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September 1992

Xeroderma Pigmentosum Variant With Multisystem Involvement

Author Affiliations

From the Division of Dermatology (Dr Hessel) and the Department of Otolaryngology (Dr Siegle), Ohio State University, Columbus; the University of Texas M. D. Anderson Cancer Center, Science Park/Research Division, Smithville (Dr Mitchell); and the Laboratory of Radiobiology and Environmental Health, University of California, San Francisco (Dr Cleaver).

Arch Dermatol. 1992;128(9):1233-1237. doi:10.1001/archderm.1992.01680190089011

• Background.—  Xeroderma pigmentosum (XP) is a hereditary disorder characterized by recessive inheritance and elevated rates of skin carcinogenesis. There are seven complementation groups (A through G) for which the genetic defect results in a failure to repair DNA damage from UV light and sunlight; one group, the variant, fails to replicate UV-damaged DNA correctly. Patients in XP groups A, B, D, and G have associated neurologic problems, the most severe being known as the DeSanctis-Cacchione syndrome.

Observations.—  We describe a patient with XP from consanguineous parents who has severe multisystem involvement similar to that of the DeSanctis-Cacchione syndrome. Extensive laboratory investigation showed that cells from this patient exhibit DNA replication after irradiation with UV light that is characteristic of the XP variant. The cells also show normal sensitivity to UV light and normal excision repair, consistent with XP variant classification. The presence of the neurologic symptoms is quite unusual in an XP variant.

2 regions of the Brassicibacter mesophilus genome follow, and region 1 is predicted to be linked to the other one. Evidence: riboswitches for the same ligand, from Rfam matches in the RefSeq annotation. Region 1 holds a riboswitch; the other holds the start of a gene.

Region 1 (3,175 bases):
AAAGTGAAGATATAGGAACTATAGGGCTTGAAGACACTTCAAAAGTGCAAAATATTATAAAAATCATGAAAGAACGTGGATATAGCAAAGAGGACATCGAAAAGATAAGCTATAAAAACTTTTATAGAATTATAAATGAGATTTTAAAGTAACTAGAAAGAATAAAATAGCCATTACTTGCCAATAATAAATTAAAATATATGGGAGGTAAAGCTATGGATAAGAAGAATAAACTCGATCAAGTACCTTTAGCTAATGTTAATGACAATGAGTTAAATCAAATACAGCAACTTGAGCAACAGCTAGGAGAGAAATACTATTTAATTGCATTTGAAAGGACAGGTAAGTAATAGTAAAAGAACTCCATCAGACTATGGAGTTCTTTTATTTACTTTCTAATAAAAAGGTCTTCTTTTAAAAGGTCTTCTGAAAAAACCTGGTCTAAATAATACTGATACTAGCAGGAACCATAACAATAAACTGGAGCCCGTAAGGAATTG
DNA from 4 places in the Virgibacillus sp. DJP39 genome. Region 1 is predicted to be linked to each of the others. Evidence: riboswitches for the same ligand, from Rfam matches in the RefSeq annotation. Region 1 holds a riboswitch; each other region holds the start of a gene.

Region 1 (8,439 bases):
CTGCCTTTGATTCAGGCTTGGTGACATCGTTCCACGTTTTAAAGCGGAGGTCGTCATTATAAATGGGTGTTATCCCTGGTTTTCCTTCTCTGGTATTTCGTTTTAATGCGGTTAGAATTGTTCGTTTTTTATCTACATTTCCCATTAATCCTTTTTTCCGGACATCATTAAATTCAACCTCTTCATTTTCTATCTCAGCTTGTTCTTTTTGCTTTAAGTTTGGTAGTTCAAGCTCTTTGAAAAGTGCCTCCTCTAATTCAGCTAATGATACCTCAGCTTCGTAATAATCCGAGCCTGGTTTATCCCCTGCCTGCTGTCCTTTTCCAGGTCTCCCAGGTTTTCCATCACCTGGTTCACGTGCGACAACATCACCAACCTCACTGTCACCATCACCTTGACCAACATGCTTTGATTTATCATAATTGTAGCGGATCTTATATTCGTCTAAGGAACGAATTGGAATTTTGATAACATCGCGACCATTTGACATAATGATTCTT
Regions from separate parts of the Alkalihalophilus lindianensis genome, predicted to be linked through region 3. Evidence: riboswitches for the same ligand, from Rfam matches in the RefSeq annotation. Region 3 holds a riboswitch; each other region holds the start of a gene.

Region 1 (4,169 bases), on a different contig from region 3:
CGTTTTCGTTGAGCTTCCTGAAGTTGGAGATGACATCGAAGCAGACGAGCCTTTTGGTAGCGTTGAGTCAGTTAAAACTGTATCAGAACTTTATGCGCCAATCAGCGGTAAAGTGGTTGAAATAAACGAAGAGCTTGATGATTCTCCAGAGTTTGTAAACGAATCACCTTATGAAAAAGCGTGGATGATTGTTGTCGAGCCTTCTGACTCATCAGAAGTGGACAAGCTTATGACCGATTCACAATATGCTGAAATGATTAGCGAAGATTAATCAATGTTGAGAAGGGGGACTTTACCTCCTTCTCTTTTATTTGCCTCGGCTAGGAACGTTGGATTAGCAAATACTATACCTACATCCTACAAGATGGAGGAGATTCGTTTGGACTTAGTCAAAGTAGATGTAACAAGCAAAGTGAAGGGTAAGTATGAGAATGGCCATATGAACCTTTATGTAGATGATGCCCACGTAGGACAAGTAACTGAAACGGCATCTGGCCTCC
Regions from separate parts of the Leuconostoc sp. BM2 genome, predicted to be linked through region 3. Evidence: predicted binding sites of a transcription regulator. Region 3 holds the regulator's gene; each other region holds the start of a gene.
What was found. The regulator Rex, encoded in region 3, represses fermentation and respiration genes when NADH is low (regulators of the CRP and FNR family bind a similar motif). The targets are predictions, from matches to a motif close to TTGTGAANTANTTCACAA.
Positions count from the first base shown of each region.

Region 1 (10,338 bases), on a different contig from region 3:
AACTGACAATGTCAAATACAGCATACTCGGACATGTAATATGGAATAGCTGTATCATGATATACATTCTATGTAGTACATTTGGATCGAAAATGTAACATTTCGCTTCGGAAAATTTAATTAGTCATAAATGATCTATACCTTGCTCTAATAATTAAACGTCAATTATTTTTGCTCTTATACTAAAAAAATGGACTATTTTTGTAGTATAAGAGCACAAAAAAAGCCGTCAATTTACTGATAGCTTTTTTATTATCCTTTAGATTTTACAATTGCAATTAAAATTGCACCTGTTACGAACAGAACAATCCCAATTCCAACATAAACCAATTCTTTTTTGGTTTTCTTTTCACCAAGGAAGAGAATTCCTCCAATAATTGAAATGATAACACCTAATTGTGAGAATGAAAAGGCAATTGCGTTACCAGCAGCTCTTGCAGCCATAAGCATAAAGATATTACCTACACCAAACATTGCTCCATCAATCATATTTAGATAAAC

Conclusion.—  Our patient clearly fits into the XP variant category based on normal survival, caffeine toxic reaction, photoproduct excision and repair, and the deficient replication of UV-damaged DNA. This patient seems to be rare, however, among XP variants in displaying severe neurologic symptoms. Because of the consanguineous parents, the possibility that some of this patient's findings are from non—XP-related abnormalities must also be entertained. However, other consanguineous patients with XP variant, eg, XPIOCA, have been described who do not show neurologic abnormalities. In view of the difficulty of defining an XP group from clinical symptoms alone, we urge the term xeroderma pigmentosum variant be used only in the context of the laboratory studies of patients with XP that contain normal repair but deficient semiconservative replication of UV-damaged DNA.(Arch Dermatol. 1992;128:1233-1237)

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